Submarine design typically follows American Bureau of Shipping (ABS) code, which establishes properties such as hull thickness, frame stiffness, and porthole and hatch design. During certification, ABS evaluates whether a design follows the relevant codes and then certifies it or not on that basis. The design of a deep-diving submarine was so unique that some ABS rules could not be adhered to.

The submarine design company had specific requirements for its vessel. First, it had to be capable of diving to a depth of 1,200 feet. Second, the company wanted extra-large viewing ports and a sophisticated video imaging system with sufficient lighting to intimately observe the marine environment. Comfortable seating for 10 passengers (including crew) was another requirement. In terms of performance, the submarine was to have a submerged endurance time of 8 to 10 hours, and emergency life-support sufficient to sustain 10 adults for at least 72 hours. Finally, the weight of the submarine could not exceed the limitations of the existing surface support unit, which was a very large yacht.

Image The design firm enlisted Predictive Engineering when the design was nearly finished. Knowing they had deviated from ABS code, they wanted a virtual evaluation of the performance of the submarine prior to construction and actual sea trials, including prediction of global buckling behavior and local stress concentrations using finite element analysis (FEA) software.

Creating the finite element model of the submarine was the first and most important task. CAD geometry representing the vessel was in two formats: Pro/Engineer (the sub's superstructure) and Autodesk Inventor (the hull skin, the hatches, view ports, and their forgings). The Inventor data was a combination of surfaces and solids. The preprocessor used — Femap from UGS — imported the different formats and enabled the engineers to set up the data exactly as needed for an accurate analysis.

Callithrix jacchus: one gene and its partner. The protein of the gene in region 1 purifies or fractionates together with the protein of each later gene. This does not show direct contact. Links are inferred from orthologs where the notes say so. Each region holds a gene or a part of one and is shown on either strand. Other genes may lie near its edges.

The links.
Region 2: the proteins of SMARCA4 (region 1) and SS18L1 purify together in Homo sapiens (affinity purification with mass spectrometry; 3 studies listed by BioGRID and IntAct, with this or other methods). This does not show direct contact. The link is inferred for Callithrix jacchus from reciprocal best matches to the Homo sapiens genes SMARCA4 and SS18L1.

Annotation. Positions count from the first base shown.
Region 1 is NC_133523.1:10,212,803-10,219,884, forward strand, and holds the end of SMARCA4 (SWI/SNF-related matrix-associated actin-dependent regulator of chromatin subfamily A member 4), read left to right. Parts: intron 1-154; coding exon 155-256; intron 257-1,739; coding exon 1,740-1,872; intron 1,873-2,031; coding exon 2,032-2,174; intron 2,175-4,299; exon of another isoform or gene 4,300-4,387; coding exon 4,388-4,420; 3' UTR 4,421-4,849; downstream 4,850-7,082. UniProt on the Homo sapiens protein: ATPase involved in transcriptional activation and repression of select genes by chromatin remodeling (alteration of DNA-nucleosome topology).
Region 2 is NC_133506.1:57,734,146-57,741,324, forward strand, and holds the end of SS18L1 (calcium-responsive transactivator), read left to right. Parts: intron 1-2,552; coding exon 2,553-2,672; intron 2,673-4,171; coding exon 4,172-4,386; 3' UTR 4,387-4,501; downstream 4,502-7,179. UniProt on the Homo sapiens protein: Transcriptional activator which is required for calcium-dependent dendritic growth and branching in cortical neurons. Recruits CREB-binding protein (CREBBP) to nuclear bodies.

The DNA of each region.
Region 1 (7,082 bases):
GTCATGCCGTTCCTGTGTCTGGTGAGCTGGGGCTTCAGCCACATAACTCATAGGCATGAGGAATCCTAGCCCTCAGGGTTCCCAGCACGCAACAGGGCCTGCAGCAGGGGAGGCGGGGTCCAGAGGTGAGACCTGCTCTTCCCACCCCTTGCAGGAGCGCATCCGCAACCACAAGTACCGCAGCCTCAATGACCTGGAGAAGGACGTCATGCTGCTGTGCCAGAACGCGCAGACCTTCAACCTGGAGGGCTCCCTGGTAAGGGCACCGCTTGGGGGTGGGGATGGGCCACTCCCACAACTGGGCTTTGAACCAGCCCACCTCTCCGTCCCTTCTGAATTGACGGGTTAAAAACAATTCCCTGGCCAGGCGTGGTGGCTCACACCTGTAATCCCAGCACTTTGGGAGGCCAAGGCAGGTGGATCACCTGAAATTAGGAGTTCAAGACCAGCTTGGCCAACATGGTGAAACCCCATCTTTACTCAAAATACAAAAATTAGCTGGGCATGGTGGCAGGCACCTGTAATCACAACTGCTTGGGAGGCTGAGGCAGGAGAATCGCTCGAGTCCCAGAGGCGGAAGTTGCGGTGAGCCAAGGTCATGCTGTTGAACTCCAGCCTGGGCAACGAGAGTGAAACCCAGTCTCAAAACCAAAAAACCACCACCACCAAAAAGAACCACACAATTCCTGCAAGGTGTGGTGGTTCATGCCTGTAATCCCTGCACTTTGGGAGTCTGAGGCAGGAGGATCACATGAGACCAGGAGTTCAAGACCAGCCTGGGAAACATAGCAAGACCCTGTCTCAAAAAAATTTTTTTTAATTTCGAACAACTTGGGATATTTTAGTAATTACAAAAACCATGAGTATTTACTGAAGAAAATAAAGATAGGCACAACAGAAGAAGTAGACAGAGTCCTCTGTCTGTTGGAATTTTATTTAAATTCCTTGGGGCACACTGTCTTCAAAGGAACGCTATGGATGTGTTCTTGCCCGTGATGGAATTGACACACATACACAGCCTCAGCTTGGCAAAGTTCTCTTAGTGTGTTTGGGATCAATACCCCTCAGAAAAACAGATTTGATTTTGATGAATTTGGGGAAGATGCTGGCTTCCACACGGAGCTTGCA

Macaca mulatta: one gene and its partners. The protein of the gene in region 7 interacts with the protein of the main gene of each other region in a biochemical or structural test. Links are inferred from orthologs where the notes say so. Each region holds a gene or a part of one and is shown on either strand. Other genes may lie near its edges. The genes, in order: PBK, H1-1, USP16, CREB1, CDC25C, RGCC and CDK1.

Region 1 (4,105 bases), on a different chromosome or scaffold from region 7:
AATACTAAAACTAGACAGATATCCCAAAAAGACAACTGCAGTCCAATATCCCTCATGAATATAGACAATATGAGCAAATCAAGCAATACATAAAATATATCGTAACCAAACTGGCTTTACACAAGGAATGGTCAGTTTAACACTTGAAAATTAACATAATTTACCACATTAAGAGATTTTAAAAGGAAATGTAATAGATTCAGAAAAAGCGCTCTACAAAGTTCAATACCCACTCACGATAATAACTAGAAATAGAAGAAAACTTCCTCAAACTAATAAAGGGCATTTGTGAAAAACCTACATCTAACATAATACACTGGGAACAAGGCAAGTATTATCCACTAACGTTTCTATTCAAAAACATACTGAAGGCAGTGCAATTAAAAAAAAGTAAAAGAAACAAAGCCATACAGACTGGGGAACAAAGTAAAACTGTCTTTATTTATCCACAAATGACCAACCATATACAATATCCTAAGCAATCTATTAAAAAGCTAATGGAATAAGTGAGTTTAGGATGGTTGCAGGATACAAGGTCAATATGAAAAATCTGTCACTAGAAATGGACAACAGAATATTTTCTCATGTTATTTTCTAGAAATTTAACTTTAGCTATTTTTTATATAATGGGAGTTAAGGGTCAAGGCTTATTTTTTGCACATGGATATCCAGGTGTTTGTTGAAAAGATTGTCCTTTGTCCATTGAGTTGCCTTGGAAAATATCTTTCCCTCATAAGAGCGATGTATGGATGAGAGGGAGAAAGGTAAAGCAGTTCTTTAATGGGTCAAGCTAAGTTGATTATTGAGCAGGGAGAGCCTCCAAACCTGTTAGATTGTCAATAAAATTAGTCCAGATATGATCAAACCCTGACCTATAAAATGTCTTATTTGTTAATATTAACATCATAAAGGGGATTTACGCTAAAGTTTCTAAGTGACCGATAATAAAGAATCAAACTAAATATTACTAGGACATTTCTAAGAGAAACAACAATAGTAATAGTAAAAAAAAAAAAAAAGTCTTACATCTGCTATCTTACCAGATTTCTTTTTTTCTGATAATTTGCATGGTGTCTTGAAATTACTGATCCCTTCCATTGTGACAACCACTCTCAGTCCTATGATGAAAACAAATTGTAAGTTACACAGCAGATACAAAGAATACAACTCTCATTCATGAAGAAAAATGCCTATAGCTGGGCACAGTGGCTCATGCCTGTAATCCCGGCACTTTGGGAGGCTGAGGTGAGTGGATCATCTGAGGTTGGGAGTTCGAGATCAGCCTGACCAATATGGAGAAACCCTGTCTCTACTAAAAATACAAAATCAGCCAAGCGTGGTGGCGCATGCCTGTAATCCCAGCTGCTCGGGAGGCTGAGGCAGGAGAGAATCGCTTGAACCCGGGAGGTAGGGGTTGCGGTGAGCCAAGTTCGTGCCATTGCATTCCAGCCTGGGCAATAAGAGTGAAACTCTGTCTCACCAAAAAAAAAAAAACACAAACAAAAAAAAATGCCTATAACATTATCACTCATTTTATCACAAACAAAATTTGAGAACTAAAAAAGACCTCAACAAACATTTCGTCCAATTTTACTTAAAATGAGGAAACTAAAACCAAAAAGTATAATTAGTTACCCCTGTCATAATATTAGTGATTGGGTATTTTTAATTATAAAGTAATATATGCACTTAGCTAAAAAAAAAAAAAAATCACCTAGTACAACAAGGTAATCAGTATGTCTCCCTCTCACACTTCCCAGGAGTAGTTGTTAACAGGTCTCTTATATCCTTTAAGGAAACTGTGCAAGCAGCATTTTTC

Image The model for predicting hull buckling and stress concentrations was particularly difficult, and size had to be such that multiple analysis iterations could be run. Engineers also had to deal with the disparity between the thin shell of the hull and the thicker, non-uniform forged structures such as the hatches and viewing ports. The model was constructed as a blend of 4- node plate elements (representing the hull's skin and outer reinforcement rings) and 8-node brick elements (representing the forgings).

The model had approximately 67,000 nodes and 58,000 elements — extremely small by typical FEA standards — and required a run time of about five minutes for the linear runs, and 30 minutes for the geometrically non-linear buckling analyses using the Nastran solver.

Applying the pressure loads was difficult, because as a sub dives, it is under hydrostatic pressure, which means that the pressure field is completely balanced. If one sums the forces over the entire sub, the sum should be zero. Femap applied the loads and verified that when the loads were summed, they actually come out to zero.

Numerous analysis runs were made, always refining the model. In the analyses, the submarine was taken to well below the target depth of 1,200 feet. The results ultimately were verified against strain measurements made during a carefully validated dive test. (The strain measurements were taken using a fiber Bragg grating strain system.) In almost all cases, the strain measurements correlated well with the FEA predictions.

The finite element model, extensive FEA results, and the experimental (strain gauge) data were sent to the ABS for certification. The organization accepted this data and certified the submarine based on the numerical methods instead of ABS code.

This work was performed by George Laird, Ph.D., P.E., and Chief Technologist at Predictive Engineering, using software from UGS. For more information, visit

NASA Tech Briefs Magazine

This article first appeared in the April, 2006 issue of NASA Tech Briefs Magazine.

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